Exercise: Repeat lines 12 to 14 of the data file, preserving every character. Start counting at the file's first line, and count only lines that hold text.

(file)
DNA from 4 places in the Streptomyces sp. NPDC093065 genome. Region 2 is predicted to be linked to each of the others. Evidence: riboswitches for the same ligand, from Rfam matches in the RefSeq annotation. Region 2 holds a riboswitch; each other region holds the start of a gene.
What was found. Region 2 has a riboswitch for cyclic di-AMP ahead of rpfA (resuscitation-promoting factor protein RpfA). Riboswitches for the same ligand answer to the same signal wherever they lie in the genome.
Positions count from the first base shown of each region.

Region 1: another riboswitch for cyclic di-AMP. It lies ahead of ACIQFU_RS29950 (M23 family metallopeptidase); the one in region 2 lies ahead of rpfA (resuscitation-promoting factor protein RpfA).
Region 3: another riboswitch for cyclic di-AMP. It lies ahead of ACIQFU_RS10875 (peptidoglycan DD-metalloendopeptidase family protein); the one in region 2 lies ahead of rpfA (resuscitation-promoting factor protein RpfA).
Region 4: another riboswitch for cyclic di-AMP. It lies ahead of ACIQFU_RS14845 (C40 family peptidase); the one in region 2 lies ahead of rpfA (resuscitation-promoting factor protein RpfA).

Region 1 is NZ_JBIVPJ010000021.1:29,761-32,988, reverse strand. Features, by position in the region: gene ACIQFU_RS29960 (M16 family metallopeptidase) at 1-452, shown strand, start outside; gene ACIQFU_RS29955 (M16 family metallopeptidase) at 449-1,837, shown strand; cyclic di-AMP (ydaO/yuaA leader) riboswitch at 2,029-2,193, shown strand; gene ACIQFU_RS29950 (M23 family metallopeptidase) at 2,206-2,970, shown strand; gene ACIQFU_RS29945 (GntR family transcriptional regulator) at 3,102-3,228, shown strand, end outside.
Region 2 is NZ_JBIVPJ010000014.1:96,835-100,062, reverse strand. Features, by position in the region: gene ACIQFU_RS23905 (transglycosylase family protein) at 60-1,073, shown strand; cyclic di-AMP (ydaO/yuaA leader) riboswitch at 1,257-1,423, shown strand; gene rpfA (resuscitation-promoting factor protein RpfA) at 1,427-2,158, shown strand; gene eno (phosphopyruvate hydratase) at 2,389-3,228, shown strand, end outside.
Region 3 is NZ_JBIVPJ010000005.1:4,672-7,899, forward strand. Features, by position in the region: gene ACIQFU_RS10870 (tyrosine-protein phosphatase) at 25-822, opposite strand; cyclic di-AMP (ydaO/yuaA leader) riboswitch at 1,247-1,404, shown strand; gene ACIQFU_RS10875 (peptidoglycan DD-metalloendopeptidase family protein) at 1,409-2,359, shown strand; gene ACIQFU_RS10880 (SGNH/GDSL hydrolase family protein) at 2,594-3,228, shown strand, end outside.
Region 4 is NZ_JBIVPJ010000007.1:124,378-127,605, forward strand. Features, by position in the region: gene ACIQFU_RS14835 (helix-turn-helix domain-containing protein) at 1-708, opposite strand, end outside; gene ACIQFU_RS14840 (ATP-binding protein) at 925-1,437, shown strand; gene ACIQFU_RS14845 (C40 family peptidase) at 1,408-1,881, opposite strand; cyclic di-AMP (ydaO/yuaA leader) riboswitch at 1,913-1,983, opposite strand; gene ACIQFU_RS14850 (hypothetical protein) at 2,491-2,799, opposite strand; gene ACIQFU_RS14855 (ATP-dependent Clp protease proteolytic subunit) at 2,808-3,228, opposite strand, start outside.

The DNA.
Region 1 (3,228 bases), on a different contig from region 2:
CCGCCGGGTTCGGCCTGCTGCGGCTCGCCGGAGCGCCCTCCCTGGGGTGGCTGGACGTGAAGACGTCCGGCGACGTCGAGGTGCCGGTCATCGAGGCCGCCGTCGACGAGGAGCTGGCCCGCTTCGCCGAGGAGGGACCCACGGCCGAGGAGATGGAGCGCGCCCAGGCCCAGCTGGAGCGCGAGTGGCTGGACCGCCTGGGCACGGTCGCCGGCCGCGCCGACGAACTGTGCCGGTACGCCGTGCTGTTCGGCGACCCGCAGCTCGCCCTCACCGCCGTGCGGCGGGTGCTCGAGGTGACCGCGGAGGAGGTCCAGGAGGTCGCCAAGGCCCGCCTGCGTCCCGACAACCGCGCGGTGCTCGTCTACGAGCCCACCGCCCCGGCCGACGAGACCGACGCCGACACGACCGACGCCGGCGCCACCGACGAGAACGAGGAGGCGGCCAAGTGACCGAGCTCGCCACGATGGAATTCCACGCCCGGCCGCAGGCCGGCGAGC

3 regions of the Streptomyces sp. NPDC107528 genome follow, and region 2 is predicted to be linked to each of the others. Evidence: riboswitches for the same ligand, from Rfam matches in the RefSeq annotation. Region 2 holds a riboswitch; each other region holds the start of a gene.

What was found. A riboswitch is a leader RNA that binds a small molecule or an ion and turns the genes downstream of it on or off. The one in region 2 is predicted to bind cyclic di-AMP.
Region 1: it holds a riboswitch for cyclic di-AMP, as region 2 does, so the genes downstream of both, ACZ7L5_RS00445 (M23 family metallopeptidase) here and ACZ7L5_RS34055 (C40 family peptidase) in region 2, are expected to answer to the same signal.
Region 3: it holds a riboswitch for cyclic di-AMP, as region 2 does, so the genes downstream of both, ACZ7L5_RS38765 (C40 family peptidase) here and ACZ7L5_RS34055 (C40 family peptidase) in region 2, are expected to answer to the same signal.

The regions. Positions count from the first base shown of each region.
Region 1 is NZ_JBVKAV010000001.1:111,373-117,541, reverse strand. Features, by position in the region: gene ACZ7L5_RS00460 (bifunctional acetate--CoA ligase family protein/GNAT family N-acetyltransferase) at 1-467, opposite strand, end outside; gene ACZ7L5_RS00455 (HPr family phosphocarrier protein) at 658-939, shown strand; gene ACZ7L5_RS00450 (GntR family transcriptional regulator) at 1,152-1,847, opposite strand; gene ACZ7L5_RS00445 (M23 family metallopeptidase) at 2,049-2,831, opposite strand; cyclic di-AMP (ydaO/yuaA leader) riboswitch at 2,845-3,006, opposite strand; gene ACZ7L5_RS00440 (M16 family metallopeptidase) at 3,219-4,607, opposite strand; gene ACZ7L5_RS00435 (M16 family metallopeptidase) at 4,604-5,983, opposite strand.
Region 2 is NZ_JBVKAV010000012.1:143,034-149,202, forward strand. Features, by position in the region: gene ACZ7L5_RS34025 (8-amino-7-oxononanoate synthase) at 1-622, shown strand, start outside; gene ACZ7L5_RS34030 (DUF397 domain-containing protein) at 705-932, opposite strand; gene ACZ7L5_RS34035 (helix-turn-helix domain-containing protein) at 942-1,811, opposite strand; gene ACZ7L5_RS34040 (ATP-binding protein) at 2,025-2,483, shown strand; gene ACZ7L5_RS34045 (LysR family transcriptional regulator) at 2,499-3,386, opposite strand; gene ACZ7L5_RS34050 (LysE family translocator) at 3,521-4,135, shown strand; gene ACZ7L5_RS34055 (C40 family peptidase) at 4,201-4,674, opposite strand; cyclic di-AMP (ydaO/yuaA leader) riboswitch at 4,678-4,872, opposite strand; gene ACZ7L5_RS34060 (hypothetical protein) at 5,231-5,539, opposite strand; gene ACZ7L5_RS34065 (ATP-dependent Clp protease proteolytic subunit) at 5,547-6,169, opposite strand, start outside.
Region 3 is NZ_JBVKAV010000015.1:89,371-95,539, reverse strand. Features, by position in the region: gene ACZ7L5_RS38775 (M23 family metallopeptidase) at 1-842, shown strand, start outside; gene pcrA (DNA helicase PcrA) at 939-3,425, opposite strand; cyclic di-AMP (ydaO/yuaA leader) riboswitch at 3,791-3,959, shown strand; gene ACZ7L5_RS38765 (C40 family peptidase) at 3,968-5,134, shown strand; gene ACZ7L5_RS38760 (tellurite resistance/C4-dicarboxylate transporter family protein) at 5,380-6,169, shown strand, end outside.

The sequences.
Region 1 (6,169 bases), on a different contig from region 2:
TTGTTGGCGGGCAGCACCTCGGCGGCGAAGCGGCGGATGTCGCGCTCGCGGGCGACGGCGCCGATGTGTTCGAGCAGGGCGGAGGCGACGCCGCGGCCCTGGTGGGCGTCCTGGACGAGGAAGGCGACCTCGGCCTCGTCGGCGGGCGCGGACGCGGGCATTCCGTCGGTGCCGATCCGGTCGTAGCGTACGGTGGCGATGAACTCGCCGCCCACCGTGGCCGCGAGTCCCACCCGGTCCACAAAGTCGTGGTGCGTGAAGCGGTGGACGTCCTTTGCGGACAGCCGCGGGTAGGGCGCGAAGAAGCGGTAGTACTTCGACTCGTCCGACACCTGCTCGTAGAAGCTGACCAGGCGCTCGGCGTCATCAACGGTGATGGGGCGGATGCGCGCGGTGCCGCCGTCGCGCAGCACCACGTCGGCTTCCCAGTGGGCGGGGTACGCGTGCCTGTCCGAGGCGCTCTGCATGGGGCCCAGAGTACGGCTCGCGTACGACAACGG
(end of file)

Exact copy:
Region 1 (3,228 bases), on a different contig from region 2:
CCGCCGGGTTCGGCCTGCTGCGGCTCGCCGGAGCGCCCTCCCTGGGGTGGCTGGACGTGAAGACGTCCGGCGACGTCGAGGTGCCGGTCATCGAGGCCGCCGTCGACGAGGAGCTGGCCCGCTTCGCCGAGGAGGGACCCACGGCCGAGGAGATGGAGCGCGCCCAGGCCCAGCTGGAGCGCGAGTGGCTGGACCGCCTGGGCACGGTCGCCGGCCGCGCCGACGAACTGTGCCGGTACGCCGTGCTGTTCGGCGACCCGCAGCTCGCCCTCACCGCCGTGCGGCGGGTGCTCGAGGTGACCGCGGAGGAGGTCCAGGAGGTCGCCAAGGCCCGCCTGCGTCCCGACAACCGCGCGGTGCTCGTCTACGAGCCCACCGCCCCGGCCGACGAGACCGACGCCGACACGACCGACGCCGGCGCCACCGACGAGAACGAGGAGGCGGCCAAGTGACCGAGCTCGCCACGATGGAATTCCACGCCCGGCCGCAGGCCGGCGAGC

3 regions of the Streptomyces sp. NPDC107528 genome follow, and region 2 is predicted to be linked to each of the others. Evidence: riboswitches for the same ligand, from Rfam matches in the RefSeq annotation. Region 2 holds a riboswitch; each other region holds the start of a gene.